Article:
The Space Tapes

Syntax is back with his fourth release, The Space Tapes. I am a huge fan of his first two releases, while the third just didn’t wow me. I admittedly had high expectations, and I also think it was just a little too similar to what he had done before. Well, what a difference a year and a half makes! Now this is still Syntax, so you’re gonna hear his signature sounds. But in contrast to his third release, on The Space Tapes we get a bit more evolution, and on a few tracks there’s even a bit more “soul” (as much as you may think electronic music can have and/or evoke). The highlight has to be Bellatrix, a collaboration with Droid Bishop. The album is reasonably-priced at $10, and that’s for 19(!) tracks.

Devil Electric

As much as I like doom, I’ve come to realize that I really like old-school doom, which is basically what Black Sabbath gave birth to. Blues-based and adding a bit of psychedelic rock, that is the sound that I really like. Modern doom, with few exceptions, is not what I’m really into. It’s gotten too much with excess down-tuning, incomprehensible vocals, and more that has driven me more to actual psychedelic rock, which can still have a heavier edge. One of those bands is Australia’s Devil Electric. After their debut EP came out in June 2016, they have recently released their self-titled debut album. I think I’ve already stated my affinity for female vocals, and with this music it fits in beautifully, having those angelic mid-highs and highs soaring over the great fuzzed guitars and booming bass. It would be hard not to compare them to Ruby the Hatchet, but I’ll say that I’m hearing a bit more guitar and heavier sound overall. That’s not meant to slight Ruby the Hatchet at all! It’s just a variant in their sounds, and that’s a good thing; if they were the same, I’d have no reason to write this entry. I’m very happy I discovered Devil Electric, and I really look forward to digging more into this genre and finding more new bands.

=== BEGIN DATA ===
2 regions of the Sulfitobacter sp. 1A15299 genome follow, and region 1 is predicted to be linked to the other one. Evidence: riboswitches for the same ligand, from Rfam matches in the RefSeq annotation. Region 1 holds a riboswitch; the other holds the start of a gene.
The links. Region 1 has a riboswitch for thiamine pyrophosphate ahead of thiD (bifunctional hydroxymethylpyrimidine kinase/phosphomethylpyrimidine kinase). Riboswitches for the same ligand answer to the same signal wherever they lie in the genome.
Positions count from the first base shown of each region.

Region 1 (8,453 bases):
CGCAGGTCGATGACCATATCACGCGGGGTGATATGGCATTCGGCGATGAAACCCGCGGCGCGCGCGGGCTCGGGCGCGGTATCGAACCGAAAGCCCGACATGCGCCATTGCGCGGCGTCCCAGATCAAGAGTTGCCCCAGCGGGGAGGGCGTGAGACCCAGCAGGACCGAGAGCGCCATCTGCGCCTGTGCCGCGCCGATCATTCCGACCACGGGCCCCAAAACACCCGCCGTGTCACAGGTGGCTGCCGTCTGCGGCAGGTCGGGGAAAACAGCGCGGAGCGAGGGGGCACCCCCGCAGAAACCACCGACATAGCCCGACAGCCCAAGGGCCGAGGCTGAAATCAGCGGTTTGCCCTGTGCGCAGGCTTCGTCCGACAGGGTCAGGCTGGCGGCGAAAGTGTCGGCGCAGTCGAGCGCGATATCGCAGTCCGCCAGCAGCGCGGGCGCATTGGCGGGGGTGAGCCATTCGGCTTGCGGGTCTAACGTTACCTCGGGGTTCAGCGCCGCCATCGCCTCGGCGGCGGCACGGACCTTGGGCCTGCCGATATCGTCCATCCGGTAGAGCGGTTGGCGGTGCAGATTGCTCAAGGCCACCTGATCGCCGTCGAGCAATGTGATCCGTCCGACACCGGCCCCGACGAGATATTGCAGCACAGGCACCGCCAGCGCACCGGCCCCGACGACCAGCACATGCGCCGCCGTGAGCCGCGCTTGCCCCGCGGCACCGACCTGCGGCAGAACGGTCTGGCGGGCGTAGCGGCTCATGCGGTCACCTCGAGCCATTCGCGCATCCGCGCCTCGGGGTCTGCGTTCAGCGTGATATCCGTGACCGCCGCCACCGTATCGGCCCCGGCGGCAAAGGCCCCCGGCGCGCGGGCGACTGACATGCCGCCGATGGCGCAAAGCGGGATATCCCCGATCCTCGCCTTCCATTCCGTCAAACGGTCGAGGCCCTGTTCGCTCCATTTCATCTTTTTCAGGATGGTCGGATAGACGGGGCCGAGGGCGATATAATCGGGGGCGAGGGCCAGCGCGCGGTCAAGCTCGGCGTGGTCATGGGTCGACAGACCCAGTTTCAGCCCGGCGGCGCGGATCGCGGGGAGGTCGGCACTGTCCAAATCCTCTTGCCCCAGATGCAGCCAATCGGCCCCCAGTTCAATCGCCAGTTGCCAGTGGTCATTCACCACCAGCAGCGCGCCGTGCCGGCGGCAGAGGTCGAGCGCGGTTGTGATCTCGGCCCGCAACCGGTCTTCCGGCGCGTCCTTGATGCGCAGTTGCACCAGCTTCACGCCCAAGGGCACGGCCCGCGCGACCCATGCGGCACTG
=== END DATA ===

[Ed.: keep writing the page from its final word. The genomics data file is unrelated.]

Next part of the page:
Thangorodrim

I am very new to the genre of dungeon synth. The little bit I have listened to reminds me of Glen Danzig’s Black Aria, with its sombre tones and almost choking atmosphere. That’s not to say all dungeon synth is like that. One of the albums that I’ve had on rotation quite a bit is Thangorodrim’s Gil-Estel. While there are still some signature undertones of possible danger, this album has lightened up just a little bit, and it makes it that much more versatile as both a listening experience and practical background music for an RPG session, writing, or anything else. For more information on dungeon synth, check out this article on Bandcamp.

New Model

It seems like it wasn’t that long ago that The Uncanny Valley came out, but here we are almost a year and a half later, and Perturbator has released a new EP, New Model. Similar to his other releases and others from Blood Music, New Model is priced at Name Your Price.

As appropriately titled, this is indeed the furthest Perturbator has stretched out. Now, that’s not to say he wasn’t already experimenting since Dangerous Days, as well as using past EPs especially¬†Sexualizer to really see what direction he could go in. New Model turns the danger and imminent threat sound from Dangerous Days and The Uncanny Valley up to 11. Is it too much? Well, I don’t know if it can go anywhere else, at least in that direction. And that sound seems to include more dub and other odd (at least to me) influences that I’m already hearing in other electronic acts such as Front Line Assembly’s Echogenetic.

However, I must say the sheer sonic bliss and sound quality of the synths used on this EP, whether software and/or hardware, are the best I’ve heard from Perturbator or anyone else. You really need to listen to this EP with some high-quality headphones or monitors to appreciate it. I’m now very curious where Perturbator goes from here, and I really look forward to his next release!

Bandcamp find: Terrortron

Do you like the music of John carpenter, and other soundtracks from old-school creepy movies? Well then you need to listen to Terrortron! All three of their releases are priced as name-your-price, so check it out!